After some dinner and plenty of head scratching, I determined what I needed to do. If I could point EIP to the location in memory of my A's (the beginning portion of my string buffer), I could replace my 'A's with NOP instructions and get a NOP sled to some shellcode and drop into a shell. For me, this was easier said than done. I repeatedly failed at finding a suitable memory address to jump to. The theory seemed correct, I just couldn't get it. Through trial and error I finally found a memory address that got me to my NOP sled.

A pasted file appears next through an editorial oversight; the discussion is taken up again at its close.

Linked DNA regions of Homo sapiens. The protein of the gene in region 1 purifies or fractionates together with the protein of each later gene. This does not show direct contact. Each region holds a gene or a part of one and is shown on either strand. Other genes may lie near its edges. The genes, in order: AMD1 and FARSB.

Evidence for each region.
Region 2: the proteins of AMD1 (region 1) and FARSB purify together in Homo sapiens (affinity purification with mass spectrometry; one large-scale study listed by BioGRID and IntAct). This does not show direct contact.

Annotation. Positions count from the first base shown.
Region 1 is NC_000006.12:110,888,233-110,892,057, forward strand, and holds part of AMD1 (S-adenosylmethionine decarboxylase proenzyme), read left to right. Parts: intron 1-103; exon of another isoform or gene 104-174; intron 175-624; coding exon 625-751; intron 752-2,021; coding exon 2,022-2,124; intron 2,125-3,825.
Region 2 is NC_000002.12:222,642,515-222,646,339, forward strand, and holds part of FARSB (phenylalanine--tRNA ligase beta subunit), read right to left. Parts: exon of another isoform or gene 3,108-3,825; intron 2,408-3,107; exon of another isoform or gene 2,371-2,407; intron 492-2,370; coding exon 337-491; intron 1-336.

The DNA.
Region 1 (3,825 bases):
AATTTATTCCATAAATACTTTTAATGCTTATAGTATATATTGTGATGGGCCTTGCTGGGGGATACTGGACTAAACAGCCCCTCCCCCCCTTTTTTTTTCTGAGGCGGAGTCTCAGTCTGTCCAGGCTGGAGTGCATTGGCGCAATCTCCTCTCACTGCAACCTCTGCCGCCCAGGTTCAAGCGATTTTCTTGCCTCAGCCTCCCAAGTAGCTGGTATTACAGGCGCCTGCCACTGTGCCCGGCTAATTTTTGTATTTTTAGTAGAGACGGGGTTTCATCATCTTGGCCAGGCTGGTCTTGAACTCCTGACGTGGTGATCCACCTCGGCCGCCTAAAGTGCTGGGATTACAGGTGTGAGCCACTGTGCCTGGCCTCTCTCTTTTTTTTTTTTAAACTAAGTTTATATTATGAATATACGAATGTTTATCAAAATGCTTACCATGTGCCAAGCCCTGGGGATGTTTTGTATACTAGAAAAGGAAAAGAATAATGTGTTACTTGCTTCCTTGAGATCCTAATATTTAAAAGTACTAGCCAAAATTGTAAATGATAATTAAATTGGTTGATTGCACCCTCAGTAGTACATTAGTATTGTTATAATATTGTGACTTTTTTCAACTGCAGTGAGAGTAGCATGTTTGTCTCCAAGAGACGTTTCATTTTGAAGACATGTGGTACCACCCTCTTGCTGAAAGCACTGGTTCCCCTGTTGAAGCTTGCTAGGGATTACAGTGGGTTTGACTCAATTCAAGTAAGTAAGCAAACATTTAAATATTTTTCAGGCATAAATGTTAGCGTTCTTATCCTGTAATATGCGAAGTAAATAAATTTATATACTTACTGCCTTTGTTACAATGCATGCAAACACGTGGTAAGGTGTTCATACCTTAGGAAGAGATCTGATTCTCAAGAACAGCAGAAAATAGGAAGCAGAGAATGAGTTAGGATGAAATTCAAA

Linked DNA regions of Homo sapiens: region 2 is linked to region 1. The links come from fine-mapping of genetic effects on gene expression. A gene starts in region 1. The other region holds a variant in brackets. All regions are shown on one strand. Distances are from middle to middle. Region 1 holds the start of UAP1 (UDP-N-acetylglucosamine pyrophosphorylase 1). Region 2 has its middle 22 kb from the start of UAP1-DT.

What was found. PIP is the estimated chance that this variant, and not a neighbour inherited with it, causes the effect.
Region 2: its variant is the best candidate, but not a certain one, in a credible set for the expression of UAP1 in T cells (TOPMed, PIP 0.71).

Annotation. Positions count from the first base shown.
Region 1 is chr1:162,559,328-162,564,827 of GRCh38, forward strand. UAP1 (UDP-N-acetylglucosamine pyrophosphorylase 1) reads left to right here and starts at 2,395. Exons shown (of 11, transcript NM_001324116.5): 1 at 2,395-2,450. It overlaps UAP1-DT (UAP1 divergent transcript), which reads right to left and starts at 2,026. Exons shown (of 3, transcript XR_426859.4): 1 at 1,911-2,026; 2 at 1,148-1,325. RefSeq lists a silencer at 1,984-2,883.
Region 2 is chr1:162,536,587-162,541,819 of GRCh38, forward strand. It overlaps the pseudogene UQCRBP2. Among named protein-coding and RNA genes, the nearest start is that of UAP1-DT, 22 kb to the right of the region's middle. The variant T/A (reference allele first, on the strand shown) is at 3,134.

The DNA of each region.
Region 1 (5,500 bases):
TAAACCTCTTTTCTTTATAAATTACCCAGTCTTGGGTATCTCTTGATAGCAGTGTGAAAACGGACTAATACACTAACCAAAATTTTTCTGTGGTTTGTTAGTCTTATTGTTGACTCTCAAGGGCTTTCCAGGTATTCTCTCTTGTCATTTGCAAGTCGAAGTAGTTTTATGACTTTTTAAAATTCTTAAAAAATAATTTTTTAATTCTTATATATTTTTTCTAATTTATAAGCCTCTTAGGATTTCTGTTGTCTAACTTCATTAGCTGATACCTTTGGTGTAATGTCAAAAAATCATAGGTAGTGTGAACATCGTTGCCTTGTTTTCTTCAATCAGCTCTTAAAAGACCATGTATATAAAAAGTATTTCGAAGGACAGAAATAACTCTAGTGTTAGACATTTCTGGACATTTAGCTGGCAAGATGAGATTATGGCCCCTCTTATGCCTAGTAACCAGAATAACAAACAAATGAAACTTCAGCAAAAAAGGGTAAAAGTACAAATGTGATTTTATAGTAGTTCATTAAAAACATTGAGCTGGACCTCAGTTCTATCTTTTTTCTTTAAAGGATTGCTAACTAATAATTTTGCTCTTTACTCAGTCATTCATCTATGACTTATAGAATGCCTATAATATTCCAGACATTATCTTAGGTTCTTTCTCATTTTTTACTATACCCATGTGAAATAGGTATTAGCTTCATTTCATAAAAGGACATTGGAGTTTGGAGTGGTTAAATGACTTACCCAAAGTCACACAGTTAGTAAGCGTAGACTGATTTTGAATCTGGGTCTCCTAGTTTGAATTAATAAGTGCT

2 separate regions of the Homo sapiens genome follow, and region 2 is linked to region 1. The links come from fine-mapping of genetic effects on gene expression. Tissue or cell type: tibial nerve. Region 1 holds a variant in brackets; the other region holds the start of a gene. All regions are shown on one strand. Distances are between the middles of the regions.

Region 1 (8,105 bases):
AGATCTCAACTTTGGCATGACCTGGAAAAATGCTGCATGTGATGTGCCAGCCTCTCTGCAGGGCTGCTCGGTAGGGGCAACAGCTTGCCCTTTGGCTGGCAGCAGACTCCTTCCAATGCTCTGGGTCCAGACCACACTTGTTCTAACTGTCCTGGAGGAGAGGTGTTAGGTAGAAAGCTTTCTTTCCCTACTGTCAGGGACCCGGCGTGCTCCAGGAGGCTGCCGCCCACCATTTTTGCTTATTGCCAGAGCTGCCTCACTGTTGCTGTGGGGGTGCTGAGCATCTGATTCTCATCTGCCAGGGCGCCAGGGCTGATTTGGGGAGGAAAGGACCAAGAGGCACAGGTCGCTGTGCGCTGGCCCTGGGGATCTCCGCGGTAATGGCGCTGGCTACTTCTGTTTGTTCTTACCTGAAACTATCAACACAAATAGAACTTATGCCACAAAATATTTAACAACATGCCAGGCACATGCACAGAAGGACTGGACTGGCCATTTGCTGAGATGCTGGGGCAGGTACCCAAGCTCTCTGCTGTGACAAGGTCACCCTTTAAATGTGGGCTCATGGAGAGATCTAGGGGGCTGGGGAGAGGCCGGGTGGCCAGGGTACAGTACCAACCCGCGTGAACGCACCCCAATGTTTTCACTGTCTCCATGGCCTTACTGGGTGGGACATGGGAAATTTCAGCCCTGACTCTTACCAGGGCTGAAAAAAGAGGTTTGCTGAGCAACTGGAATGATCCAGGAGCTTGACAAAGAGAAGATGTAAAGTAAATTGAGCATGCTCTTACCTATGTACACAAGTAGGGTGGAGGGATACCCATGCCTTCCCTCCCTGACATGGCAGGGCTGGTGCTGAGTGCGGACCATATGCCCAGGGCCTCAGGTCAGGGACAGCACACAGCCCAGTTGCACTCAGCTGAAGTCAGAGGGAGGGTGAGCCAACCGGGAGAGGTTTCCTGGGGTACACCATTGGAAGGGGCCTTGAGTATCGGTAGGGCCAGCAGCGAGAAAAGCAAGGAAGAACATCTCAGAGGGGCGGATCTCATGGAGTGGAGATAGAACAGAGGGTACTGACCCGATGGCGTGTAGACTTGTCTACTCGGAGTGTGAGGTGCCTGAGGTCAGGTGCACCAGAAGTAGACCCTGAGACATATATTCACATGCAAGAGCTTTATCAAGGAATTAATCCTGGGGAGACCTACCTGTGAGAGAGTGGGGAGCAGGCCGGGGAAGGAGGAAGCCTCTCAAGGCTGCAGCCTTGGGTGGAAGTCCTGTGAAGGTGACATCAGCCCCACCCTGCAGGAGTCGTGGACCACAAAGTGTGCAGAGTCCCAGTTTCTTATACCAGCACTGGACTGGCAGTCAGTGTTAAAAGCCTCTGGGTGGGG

The next task was finding a suitable shellcode. peda does a fantastic job of streamlining this step! Builtin to peda is the ability to search's shellcode repository. I pulled up a small 23 byte shellcode, adjusted my buffer of NOPs, added my shellcode and my working memory address and ran it through gdb one last time - success!! (Figure 14)

Figure 14: Working buffer overflow exploit in gdb

Pulling a Rabbit from My Hat

All that was left for me to do was to close gdb and run my little buffer overflow string against the binary. As expected, my exploit was a success (Figure 15)! The exploit against the setuid binary gave me euid=root! From here, I navigated to /root and captured my flag (Figure 16)!!

Figure 15: Successful buffer overflow

Figure 16: Flag